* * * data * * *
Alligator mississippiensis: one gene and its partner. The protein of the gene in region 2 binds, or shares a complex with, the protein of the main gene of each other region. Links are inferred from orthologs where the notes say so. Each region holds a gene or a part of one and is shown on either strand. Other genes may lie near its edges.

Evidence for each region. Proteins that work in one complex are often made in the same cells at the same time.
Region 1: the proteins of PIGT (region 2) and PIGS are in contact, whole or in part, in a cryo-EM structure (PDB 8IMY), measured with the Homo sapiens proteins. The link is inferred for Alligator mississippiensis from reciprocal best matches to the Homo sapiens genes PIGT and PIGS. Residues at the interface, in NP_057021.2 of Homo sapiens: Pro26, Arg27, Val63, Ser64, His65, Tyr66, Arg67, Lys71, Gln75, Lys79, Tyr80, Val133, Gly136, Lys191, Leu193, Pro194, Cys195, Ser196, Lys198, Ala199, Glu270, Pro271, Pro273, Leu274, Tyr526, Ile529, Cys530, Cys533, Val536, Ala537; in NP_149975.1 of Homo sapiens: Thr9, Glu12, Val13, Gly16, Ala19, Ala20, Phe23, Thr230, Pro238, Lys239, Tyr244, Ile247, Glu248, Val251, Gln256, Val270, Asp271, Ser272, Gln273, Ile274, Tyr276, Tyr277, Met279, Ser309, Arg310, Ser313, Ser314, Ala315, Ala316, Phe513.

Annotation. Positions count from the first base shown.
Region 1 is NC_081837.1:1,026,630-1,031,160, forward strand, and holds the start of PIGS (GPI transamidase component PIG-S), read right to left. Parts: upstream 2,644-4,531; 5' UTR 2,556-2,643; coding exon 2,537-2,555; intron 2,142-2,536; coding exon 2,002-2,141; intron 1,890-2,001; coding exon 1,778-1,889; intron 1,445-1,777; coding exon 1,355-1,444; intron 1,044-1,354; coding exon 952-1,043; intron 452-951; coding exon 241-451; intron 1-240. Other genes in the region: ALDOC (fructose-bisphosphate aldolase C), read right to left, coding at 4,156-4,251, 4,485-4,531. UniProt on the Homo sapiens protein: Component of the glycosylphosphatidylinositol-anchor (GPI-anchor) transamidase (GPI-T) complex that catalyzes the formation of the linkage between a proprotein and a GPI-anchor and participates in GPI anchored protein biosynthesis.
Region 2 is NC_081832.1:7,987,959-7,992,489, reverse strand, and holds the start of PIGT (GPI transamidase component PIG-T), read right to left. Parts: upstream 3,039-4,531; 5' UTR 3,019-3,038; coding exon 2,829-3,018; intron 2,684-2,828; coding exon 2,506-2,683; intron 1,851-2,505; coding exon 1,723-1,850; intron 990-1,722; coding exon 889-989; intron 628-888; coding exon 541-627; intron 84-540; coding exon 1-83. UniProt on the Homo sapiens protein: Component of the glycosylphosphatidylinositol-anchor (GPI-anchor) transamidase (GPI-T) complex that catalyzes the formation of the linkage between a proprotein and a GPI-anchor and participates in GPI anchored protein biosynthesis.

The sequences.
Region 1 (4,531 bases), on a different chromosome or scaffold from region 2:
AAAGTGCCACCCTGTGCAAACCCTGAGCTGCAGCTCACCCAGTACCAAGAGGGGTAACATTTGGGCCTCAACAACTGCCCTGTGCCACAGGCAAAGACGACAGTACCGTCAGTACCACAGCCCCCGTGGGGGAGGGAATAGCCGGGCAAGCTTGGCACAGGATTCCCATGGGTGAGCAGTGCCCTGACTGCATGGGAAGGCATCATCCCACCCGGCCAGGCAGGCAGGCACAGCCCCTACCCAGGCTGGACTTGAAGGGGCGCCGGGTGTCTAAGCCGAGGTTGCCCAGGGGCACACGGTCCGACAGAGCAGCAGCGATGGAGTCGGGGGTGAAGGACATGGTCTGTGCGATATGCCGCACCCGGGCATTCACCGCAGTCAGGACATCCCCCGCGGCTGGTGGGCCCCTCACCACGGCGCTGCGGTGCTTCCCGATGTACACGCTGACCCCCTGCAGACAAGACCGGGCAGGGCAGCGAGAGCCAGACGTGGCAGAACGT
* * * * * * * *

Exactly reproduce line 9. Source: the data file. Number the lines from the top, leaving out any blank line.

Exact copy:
AAAGTGCCACCCTGTGCAAACCCTGAGCTGCAGCTCACCCAGTACCAAGAGGGGTAACATTTGGGCCTCAACAACTGCCCTGTGCCACAGGCAAAGACGACAGTACCGTCAGTACCACAGCCCCCGTGGGGGAGGGAATAGCCGGGCAAGCTTGGCACAGGATTCCCATGGGTGAGCAGTGCCCTGACTGCATGGGAAGGCATCATCCCACCCGGCCAGGCAGGCAGGCACAGCCCCTACCCAGGCTGGACTTGAAGGGGCGCCGGGTGTCTAAGCCGAGGTTGCCCAGGGGCACACGGTCCGACAGAGCAGCAGCGATGGAGTCGGGGGTGAAGGACATGGTCTGTGCGATATGCCGCACCCGGGCATTCACCGCAGTCAGGACATCCCCCGCGGCTGGTGGGCCCCTCACCACGGCGCTGCGGTGCTTCCCGATGTACACGCTGACCCCCTGCAGACAAGACCGGGCAGGGCAGCGAGAGCCAGACGTGGCAGAACGT